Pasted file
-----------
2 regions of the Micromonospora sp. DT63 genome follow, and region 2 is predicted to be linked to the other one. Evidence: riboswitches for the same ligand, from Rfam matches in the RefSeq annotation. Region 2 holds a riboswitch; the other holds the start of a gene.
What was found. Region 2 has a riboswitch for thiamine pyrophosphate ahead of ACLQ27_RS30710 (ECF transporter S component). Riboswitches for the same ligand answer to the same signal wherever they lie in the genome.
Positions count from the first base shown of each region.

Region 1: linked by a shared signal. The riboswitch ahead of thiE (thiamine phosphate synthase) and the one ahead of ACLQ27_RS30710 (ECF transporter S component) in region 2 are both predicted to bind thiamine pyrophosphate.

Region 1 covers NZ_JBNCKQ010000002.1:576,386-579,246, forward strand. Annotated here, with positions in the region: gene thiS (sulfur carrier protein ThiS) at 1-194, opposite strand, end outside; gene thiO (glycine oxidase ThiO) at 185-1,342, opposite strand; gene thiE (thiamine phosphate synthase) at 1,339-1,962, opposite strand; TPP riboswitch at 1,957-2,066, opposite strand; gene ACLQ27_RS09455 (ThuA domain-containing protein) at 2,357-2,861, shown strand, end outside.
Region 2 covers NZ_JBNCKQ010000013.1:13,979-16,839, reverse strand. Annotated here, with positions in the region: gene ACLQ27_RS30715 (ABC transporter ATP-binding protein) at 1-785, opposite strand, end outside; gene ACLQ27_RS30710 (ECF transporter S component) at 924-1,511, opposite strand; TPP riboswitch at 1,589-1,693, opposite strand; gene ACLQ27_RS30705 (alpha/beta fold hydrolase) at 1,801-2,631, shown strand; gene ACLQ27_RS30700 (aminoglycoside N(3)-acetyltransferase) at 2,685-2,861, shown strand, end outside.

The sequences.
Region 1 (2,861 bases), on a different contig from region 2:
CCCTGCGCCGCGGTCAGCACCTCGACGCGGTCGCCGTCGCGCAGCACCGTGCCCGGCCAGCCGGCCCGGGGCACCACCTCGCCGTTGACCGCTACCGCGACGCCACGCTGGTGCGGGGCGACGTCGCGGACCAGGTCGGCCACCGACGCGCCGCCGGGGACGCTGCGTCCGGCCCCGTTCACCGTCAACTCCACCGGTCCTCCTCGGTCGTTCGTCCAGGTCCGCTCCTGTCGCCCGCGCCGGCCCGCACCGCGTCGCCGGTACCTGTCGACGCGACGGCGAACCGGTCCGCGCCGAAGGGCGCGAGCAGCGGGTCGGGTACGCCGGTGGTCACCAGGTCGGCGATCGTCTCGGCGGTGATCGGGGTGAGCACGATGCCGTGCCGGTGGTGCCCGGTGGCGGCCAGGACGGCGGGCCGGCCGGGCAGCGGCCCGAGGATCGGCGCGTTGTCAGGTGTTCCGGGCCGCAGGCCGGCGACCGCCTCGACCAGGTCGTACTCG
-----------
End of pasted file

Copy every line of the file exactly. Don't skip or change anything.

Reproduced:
2 regions of the Micromonospora sp. DT63 genome follow, and region 2 is predicted to be linked to the other one. Evidence: riboswitches for the same ligand, from Rfam matches in the RefSeq annotation. Region 2 holds a riboswitch; the other holds the start of a gene.
What was found. Region 2 has a riboswitch for thiamine pyrophosphate ahead of ACLQ27_RS30710 (ECF transporter S component). Riboswitches for the same ligand answer to the same signal wherever they lie in the genome.
Positions count from the first base shown of each region.

Region 1: linked by a shared signal. The riboswitch ahead of thiE (thiamine phosphate synthase) and the one ahead of ACLQ27_RS30710 (ECF transporter S component) in region 2 are both predicted to bind thiamine pyrophosphate.

Region 1 covers NZ_JBNCKQ010000002.1:576,386-579,246, forward strand. Annotated here, with positions in the region: gene thiS (sulfur carrier protein ThiS) at 1-194, opposite strand, end outside; gene thiO (glycine oxidase ThiO) at 185-1,342, opposite strand; gene thiE (thiamine phosphate synthase) at 1,339-1,962, opposite strand; TPP riboswitch at 1,957-2,066, opposite strand; gene ACLQ27_RS09455 (ThuA domain-containing protein) at 2,357-2,861, shown strand, end outside.
Region 2 covers NZ_JBNCKQ010000013.1:13,979-16,839, reverse strand. Annotated here, with positions in the region: gene ACLQ27_RS30715 (ABC transporter ATP-binding protein) at 1-785, opposite strand, end outside; gene ACLQ27_RS30710 (ECF transporter S component) at 924-1,511, opposite strand; TPP riboswitch at 1,589-1,693, opposite strand; gene ACLQ27_RS30705 (alpha/beta fold hydrolase) at 1,801-2,631, shown strand; gene ACLQ27_RS30700 (aminoglycoside N(3)-acetyltransferase) at 2,685-2,861, shown strand, end outside.

The sequences.
Region 1 (2,861 bases), on a different contig from region 2:
CCCTGCGCCGCGGTCAGCACCTCGACGCGGTCGCCGTCGCGCAGCACCGTGCCCGGCCAGCCGGCCCGGGGCACCACCTCGCCGTTGACCGCTACCGCGACGCCACGCTGGTGCGGGGCGACGTCGCGGACCAGGTCGGCCACCGACGCGCCGCCGGGGACGCTGCGTCCGGCCCCGTTCACCGTCAACTCCACCGGTCCTCCTCGGTCGTTCGTCCAGGTCCGCTCCTGTCGCCCGCGCCGGCCCGCACCGCGTCGCCGGTACCTGTCGACGCGACGGCGAACCGGTCCGCGCCGAAGGGCGCGAGCAGCGGGTCGGGTACGCCGGTGGTCACCAGGTCGGCGATCGTCTCGGCGGTGATCGGGGTGAGCACGATGCCGTGCCGGTGGTGCCCGGTGGCGGCCAGGACGGCGGGCCGGCCGGGCAGCGGCCCGAGGATCGGCGCGTTGTCAGGTGTTCCGGGCCGCAGGCCGGCGACCGCCTCGACCAGGTCGTACTCG